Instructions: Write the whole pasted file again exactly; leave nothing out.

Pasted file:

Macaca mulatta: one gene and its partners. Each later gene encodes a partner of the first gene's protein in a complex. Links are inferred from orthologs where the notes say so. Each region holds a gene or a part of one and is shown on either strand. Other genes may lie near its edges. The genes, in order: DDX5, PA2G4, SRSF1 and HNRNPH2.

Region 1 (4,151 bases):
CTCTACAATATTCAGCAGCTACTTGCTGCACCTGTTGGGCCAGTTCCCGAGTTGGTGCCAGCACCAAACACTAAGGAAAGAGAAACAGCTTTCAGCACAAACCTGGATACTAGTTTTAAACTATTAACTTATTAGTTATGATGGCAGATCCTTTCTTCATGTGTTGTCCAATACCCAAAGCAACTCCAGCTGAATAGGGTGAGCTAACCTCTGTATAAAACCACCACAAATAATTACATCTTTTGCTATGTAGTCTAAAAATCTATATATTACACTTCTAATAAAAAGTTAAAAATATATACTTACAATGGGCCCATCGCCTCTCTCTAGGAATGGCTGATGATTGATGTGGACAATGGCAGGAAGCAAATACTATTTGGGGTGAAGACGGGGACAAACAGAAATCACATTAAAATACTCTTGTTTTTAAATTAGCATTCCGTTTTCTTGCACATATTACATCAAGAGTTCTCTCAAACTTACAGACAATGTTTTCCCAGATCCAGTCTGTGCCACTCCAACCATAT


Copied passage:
Macaca mulatta: one gene and its partners. Each later gene encodes a partner of the first gene's protein in a complex. Links are inferred from orthologs where the notes say so. Each region holds a gene or a part of one and is shown on either strand. Other genes may lie near its edges. The genes, in order: DDX5, PA2G4, SRSF1 and HNRNPH2.

Region 1 (4,151 bases):
CTCTACAATATTCAGCAGCTACTTGCTGCACCTGTTGGGCCAGTTCCCGAGTTGGTGCCAGCACCAAACACTAAGGAAAGAGAAACAGCTTTCAGCACAAACCTGGATACTAGTTTTAAACTATTAACTTATTAGTTATGATGGCAGATCCTTTCTTCATGTGTTGTCCAATACCCAAAGCAACTCCAGCTGAATAGGGTGAGCTAACCTCTGTATAAAACCACCACAAATAATTACATCTTTTGCTATGTAGTCTAAAAATCTATATATTACACTTCTAATAAAAAGTTAAAAATATATACTTACAATGGGCCCATCGCCTCTCTCTAGGAATGGCTGATGATTGATGTGGACAATGGCAGGAAGCAAATACTATTTGGGGTGAAGACGGGGACAAACAGAAATCACATTAAAATACTCTTGTTTTTAAATTAGCATTCCGTTTTCTTGCACATATTACATCAAGAGTTCTCTCAAACTTACAGACAATGTTTTCCCAGATCCAGTCTGTGCCACTCCAACCATAT